Most of the 1,500 largest U.S. hospitals have already deployed electronic health record systems. Not so for the nation's 700,000 practicing doctors. Less than 20% of them use EHRs, and many aren't using fully functional systems. So what's at stake if all these doctors don't get on board with deploying these systems? A lot.
Digitized records provide a timely, cost-effective way to share patient information. If physicians aren't using them in their private practices, they lose those benefits, as do the hospitals they work with. Paper records continue to be shuffled, putting patients at risk for medical mistakes, ill-informed treatment decisions, and unnecessary tests because hospitals and doctors don't have easy access to information about recent tests, health histories, and other important data.
There are looming financial implications as well. The Health Information Technology for Economic and Clinical Health Act, part of last year's stimulus legislation, provides more than $20 billion in incentives to doctor practices, hospitals, and other healthcare organizations that show they're making "meaningful use" of EHRs. A first round of rules defining what constitutes meaningful use was released last month and includes some requirements that providers be able to electronically exchange patient data; later stages of rulemaking are likely to include more stringent requirements.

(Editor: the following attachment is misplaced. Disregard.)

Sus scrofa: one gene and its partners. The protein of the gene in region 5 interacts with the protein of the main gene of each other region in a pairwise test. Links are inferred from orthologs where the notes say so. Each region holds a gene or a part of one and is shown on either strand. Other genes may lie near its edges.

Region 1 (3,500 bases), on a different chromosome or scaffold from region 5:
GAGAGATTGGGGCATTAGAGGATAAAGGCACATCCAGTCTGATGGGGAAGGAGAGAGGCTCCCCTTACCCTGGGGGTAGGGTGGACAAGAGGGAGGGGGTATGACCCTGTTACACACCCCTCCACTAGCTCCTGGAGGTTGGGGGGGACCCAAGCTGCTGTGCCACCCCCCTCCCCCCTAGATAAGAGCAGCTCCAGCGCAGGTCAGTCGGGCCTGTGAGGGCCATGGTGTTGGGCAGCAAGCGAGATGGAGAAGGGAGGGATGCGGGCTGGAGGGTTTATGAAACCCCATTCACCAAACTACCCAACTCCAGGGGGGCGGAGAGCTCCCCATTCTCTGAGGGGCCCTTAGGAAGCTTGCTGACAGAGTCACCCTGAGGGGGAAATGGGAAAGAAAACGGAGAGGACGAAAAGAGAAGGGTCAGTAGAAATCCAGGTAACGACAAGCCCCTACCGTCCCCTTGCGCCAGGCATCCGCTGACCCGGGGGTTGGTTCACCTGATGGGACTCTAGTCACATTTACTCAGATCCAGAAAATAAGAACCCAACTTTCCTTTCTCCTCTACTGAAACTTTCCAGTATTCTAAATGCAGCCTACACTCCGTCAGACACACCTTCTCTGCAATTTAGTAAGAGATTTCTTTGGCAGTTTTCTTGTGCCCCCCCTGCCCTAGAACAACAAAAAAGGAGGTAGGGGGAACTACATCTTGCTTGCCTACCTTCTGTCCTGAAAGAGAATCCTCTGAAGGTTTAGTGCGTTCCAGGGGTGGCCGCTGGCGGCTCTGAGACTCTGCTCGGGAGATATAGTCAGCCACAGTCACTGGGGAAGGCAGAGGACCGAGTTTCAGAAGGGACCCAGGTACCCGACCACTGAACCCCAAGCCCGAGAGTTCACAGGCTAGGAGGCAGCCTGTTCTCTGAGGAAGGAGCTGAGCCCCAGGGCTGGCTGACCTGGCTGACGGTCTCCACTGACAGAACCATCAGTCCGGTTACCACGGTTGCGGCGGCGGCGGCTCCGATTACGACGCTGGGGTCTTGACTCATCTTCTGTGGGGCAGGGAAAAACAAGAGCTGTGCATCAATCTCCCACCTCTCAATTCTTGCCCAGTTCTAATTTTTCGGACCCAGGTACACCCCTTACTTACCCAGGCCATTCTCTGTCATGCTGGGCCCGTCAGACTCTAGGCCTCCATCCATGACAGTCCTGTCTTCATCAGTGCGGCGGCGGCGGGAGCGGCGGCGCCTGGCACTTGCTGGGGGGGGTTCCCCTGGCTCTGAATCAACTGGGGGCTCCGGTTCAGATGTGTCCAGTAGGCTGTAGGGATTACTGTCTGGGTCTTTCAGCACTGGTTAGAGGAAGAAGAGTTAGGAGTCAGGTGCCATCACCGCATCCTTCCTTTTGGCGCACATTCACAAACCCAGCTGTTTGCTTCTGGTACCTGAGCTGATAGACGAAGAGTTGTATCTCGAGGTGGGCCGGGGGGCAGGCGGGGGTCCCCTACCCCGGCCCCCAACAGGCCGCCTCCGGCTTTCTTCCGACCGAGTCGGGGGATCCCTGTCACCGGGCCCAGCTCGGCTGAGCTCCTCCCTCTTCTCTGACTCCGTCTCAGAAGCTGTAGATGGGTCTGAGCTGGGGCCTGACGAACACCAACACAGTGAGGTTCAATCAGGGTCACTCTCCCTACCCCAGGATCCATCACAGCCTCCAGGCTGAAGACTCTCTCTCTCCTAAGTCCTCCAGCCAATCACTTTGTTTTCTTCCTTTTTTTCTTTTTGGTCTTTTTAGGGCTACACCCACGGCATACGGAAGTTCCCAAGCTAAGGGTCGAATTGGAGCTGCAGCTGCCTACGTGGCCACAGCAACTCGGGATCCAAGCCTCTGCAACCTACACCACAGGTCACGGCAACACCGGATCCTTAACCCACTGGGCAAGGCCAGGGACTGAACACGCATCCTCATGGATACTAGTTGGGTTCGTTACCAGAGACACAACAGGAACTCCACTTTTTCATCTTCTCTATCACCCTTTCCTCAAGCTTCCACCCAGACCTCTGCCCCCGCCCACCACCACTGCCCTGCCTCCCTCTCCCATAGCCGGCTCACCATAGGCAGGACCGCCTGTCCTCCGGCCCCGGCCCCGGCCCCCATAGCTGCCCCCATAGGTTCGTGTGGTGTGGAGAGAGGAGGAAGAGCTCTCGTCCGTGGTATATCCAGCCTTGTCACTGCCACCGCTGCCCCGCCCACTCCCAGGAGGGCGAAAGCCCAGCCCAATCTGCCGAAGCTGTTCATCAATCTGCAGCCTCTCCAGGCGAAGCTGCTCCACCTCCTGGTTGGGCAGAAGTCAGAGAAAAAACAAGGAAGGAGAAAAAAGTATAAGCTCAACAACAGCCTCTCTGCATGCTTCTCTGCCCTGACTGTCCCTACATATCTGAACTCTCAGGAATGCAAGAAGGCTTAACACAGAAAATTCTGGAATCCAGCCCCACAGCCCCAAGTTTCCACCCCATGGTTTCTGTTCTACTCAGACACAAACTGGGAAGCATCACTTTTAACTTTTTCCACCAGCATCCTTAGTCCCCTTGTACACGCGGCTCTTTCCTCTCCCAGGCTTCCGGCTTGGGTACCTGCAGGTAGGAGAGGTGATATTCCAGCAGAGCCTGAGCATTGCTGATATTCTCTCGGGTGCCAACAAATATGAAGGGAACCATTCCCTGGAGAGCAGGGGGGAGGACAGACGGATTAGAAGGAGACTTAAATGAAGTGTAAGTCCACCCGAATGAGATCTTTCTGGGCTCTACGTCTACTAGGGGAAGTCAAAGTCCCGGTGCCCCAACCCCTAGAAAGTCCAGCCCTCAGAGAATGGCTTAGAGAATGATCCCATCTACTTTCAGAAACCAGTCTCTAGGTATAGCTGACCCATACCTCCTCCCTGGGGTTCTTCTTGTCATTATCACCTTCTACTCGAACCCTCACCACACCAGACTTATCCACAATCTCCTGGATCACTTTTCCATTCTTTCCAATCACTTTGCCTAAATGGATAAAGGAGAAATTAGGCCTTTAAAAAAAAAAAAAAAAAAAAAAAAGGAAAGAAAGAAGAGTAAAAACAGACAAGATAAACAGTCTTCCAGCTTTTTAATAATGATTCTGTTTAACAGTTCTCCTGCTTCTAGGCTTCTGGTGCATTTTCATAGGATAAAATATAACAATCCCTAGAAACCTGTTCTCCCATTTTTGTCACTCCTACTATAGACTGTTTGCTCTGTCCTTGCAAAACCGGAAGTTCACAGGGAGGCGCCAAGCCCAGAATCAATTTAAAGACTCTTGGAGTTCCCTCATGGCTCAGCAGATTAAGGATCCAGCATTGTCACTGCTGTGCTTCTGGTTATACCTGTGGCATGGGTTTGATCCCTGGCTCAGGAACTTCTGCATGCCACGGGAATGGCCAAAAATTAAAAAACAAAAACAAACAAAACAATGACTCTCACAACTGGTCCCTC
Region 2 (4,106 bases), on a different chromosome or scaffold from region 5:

At risk are incentive payments of as much as $64,000 for a physician practice. For hospitals with fewer than 50 beds, incentives could run as high as $2.5 million, and for ones with 500 or more beds, as much as $5.2 million, according to the American Hospital Association. Penalties for non-compliance start in 2015, when physicians and hospitals that treat Medicare patients would see a reduction in fee reimbursements.
Another blowback from not having doctors on EHRs could come from the healthcare reform legislation signed in February. It includes provisions for changing the way doctors who treat Medicare and Medicaid patients get reimbursed. Instead of being paid per service, they'd be paid, at least in part, based on quality of care. To the extent that their ability to efficiently exchange data affects care, there's added incentive to get on board with EHRs. What has doctors particularly worried is that private insurers are likely to follow the federal government's lead with payment reform.
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